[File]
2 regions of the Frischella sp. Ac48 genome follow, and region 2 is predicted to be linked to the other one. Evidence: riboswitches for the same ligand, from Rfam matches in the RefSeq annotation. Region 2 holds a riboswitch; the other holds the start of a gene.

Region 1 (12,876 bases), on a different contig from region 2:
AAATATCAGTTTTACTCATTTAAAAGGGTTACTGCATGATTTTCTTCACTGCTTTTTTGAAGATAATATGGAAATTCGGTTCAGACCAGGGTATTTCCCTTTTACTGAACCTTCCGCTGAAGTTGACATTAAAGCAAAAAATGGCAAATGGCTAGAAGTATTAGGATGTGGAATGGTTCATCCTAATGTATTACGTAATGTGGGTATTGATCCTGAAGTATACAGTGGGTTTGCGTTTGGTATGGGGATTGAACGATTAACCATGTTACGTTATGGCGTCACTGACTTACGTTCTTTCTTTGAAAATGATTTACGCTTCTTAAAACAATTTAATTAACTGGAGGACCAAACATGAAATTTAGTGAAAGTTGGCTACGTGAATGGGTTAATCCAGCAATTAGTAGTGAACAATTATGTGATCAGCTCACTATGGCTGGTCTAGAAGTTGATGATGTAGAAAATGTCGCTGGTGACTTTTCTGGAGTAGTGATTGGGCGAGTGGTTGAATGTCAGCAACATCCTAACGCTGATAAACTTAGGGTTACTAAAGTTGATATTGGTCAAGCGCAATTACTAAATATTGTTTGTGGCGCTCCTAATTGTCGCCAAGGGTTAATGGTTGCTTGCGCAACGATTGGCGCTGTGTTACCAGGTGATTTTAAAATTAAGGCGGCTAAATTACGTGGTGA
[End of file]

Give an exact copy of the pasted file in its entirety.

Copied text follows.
2 regions of the Frischella sp. Ac48 genome follow, and region 2 is predicted to be linked to the other one. Evidence: riboswitches for the same ligand, from Rfam matches in the RefSeq annotation. Region 2 holds a riboswitch; the other holds the start of a gene.

Region 1 (12,876 bases), on a different contig from region 2:
AAATATCAGTTTTACTCATTTAAAAGGGTTACTGCATGATTTTCTTCACTGCTTTTTTGAAGATAATATGGAAATTCGGTTCAGACCAGGGTATTTCCCTTTTACTGAACCTTCCGCTGAAGTTGACATTAAAGCAAAAAATGGCAAATGGCTAGAAGTATTAGGATGTGGAATGGTTCATCCTAATGTATTACGTAATGTGGGTATTGATCCTGAAGTATACAGTGGGTTTGCGTTTGGTATGGGGATTGAACGATTAACCATGTTACGTTATGGCGTCACTGACTTACGTTCTTTCTTTGAAAATGATTTACGCTTCTTAAAACAATTTAATTAACTGGAGGACCAAACATGAAATTTAGTGAAAGTTGGCTACGTGAATGGGTTAATCCAGCAATTAGTAGTGAACAATTATGTGATCAGCTCACTATGGCTGGTCTAGAAGTTGATGATGTAGAAAATGTCGCTGGTGACTTTTCTGGAGTAGTGATTGGGCGAGTGGTTGAATGTCAGCAACATCCTAACGCTGATAAACTTAGGGTTACTAAAGTTGATATTGGTCAAGCGCAATTACTAAATATTGTTTGTGGCGCTCCTAATTGTCGCCAAGGGTTAATGGTTGCTTGCGCAACGATTGGCGCTGTGTTACCAGGTGATTTTAAAATTAAGGCGGCTAAATTACGTGGTGA